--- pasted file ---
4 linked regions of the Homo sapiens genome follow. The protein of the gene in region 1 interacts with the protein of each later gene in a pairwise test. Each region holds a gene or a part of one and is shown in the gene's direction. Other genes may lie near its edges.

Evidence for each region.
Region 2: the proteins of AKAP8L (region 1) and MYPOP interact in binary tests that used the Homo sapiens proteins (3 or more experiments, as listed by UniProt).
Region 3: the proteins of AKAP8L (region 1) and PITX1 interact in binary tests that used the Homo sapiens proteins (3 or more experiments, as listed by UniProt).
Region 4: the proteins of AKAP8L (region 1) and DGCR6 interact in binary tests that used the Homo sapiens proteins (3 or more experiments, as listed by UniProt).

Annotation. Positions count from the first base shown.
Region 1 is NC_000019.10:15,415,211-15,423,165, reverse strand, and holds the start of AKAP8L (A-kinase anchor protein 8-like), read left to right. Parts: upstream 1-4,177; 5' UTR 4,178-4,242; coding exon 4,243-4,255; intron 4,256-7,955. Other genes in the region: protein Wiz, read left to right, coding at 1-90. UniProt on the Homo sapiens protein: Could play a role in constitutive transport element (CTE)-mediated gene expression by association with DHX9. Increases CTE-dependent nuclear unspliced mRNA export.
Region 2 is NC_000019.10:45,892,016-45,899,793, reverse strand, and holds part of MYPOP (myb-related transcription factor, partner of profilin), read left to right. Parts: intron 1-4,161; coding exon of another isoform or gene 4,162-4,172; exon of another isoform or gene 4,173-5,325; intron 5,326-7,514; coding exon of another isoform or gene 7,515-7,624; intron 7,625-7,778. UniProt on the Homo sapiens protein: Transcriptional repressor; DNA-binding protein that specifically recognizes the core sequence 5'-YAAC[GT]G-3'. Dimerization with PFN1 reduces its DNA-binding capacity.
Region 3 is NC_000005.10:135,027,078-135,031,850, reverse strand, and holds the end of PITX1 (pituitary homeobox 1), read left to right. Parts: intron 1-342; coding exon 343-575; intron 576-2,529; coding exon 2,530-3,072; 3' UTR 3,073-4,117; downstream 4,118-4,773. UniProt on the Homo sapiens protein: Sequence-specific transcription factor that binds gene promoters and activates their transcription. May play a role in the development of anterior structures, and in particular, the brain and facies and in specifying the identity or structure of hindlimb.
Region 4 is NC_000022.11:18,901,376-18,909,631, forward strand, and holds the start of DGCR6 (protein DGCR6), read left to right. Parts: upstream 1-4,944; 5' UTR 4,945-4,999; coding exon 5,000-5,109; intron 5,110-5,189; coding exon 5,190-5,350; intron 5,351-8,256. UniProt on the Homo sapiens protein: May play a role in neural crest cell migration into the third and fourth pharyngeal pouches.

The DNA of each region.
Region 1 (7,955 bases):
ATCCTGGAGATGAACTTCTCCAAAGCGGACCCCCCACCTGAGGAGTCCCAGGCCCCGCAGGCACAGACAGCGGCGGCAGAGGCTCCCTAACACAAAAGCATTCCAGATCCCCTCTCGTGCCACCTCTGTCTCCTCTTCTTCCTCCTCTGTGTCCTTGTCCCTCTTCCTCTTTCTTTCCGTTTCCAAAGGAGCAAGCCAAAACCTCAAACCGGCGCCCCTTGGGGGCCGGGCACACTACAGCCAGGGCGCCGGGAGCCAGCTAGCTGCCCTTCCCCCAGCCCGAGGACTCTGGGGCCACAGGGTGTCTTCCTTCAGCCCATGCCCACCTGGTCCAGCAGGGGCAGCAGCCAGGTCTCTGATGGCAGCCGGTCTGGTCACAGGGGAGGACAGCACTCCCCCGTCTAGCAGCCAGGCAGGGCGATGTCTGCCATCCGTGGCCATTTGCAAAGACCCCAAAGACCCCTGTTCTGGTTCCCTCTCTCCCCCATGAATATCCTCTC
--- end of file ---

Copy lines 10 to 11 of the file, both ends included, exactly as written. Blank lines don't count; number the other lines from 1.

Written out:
Region 4 is NC_000022.11:18,901,376-18,909,631, forward strand, and holds the start of DGCR6 (protein DGCR6), read left to right. Parts: upstream 1-4,944; 5' UTR 4,945-4,999; coding exon 5,000-5,109; intron 5,110-5,189; coding exon 5,190-5,350; intron 5,351-8,256. UniProt on the Homo sapiens protein: May play a role in neural crest cell migration into the third and fourth pharyngeal pouches.

The DNA of each region.